While browsing the fascinating archives of LIFE magazine once again, I stumbled across a report on the taking of the Stone of Scone from Westminster Abbey in 1950. The story was accompanied by this handy diagram, showing how the intruders managed to remove the rock in question:
Now, I've seen Westminster Abbey many times, but never cut down to quite such suggestive proportions. But if you're having trouble seeing the source of my amusement, I've prepared this rather less subtle version of the getaway:
Call me avant-garde, but perhaps William and Kate ought to examine the floorplan for their upcoming wedding at the Abbey and perhaps have an extra exit installed at the most prominent spot? After all, there's nothing like a bit of crude fertility symbolism to liven up a major public occasion, is there?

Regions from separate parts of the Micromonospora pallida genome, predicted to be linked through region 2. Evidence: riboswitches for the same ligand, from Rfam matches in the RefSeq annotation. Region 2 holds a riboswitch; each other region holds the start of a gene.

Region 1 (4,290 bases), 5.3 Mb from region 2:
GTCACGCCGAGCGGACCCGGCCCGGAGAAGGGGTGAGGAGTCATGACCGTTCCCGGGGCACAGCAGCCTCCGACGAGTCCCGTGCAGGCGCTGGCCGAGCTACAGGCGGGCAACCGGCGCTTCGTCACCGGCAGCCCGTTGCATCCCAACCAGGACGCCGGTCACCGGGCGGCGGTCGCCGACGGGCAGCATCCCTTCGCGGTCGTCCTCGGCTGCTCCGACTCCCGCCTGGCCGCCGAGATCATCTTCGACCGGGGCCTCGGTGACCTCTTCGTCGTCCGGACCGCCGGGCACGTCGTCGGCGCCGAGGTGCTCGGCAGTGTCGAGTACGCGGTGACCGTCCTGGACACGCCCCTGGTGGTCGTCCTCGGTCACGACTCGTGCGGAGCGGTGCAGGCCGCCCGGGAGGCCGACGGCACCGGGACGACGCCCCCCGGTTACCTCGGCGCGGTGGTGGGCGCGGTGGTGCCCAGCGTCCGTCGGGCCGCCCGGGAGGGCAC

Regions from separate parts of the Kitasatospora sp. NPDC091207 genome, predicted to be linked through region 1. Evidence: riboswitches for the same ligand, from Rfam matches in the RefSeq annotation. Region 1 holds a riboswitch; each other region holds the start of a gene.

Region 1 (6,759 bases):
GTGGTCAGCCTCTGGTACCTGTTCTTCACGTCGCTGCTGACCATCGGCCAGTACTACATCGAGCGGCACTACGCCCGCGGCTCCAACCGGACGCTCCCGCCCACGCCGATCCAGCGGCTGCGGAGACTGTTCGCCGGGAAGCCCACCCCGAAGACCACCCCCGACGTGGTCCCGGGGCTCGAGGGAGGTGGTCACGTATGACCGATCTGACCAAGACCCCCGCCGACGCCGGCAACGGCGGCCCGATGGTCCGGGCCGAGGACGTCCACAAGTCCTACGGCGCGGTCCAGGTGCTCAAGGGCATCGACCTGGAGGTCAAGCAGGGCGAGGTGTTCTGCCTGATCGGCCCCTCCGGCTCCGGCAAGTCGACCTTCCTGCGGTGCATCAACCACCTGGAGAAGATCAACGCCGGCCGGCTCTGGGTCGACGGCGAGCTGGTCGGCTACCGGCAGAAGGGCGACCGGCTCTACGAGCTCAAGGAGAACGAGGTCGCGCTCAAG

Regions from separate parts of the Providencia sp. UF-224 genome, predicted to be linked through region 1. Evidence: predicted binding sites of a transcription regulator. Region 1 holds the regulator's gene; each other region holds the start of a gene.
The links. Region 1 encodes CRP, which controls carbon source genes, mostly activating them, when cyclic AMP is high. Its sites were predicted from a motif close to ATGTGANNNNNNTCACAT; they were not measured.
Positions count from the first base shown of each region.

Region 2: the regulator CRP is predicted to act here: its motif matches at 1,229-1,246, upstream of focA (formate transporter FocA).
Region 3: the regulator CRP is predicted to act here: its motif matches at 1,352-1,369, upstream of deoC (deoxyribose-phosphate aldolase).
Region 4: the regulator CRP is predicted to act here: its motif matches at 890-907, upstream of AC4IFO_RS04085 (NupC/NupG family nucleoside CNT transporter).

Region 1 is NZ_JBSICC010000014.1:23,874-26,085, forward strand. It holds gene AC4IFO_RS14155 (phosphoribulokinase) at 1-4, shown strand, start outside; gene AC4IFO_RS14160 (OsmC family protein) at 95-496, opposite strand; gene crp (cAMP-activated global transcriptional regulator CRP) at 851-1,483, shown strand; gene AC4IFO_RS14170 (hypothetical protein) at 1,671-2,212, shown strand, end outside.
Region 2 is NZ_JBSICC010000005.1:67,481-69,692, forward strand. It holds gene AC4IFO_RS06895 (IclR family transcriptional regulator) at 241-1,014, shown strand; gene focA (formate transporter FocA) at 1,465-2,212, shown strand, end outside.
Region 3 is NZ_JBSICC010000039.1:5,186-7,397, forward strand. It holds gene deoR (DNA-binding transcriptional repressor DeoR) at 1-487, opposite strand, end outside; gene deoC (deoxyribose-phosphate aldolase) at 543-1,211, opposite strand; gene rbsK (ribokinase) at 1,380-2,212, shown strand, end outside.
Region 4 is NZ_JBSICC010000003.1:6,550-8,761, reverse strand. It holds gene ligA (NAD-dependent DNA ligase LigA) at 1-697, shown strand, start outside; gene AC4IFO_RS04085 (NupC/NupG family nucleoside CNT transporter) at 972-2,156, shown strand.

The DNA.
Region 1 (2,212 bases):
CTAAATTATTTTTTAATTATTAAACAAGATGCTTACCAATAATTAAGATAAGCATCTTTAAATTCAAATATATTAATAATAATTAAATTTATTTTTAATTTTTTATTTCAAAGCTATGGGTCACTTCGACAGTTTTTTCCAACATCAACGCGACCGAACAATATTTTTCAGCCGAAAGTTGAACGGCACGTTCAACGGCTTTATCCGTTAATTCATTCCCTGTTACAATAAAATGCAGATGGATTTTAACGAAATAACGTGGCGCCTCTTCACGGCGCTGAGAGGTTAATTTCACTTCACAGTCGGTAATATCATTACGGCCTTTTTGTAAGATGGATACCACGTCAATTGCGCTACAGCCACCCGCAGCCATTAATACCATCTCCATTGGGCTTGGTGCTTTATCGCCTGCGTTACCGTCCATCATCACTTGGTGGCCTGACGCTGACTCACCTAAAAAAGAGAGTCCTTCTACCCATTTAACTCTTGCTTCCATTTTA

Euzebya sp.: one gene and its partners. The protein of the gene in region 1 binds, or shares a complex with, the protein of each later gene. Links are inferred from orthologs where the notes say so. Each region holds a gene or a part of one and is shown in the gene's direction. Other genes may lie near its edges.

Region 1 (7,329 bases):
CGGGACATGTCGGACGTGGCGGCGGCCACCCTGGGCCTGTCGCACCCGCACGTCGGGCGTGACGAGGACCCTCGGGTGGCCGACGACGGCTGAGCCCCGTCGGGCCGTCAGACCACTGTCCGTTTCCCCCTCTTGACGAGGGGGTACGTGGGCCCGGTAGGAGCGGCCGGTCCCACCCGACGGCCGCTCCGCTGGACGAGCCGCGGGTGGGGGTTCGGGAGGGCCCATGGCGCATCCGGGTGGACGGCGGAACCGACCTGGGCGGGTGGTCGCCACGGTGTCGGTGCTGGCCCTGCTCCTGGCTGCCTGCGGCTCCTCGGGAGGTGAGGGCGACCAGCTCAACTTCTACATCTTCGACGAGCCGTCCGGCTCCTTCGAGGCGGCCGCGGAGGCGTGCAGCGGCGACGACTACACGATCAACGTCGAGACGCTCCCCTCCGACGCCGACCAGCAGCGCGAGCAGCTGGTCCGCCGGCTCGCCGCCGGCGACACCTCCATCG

Take a cruel and unusual historical bloodsport, throw in some astonishing mental images and a hefty measure of double entendre, and what do you get? Fox tossing, that's what.* Don't miss the brilliantly surreal artist's impression.
With some subtle use of CGI and animatronics, I reckon this could make a BBC costume drama to remember. Think Cranford with vermin-flinging! After all, when wild boars meet hooped skirts, anything could happen.
* Those who follow me on Twitter may have seen this already, so sorry about that. I blame the recession, forcing me into public acts of double-dipping.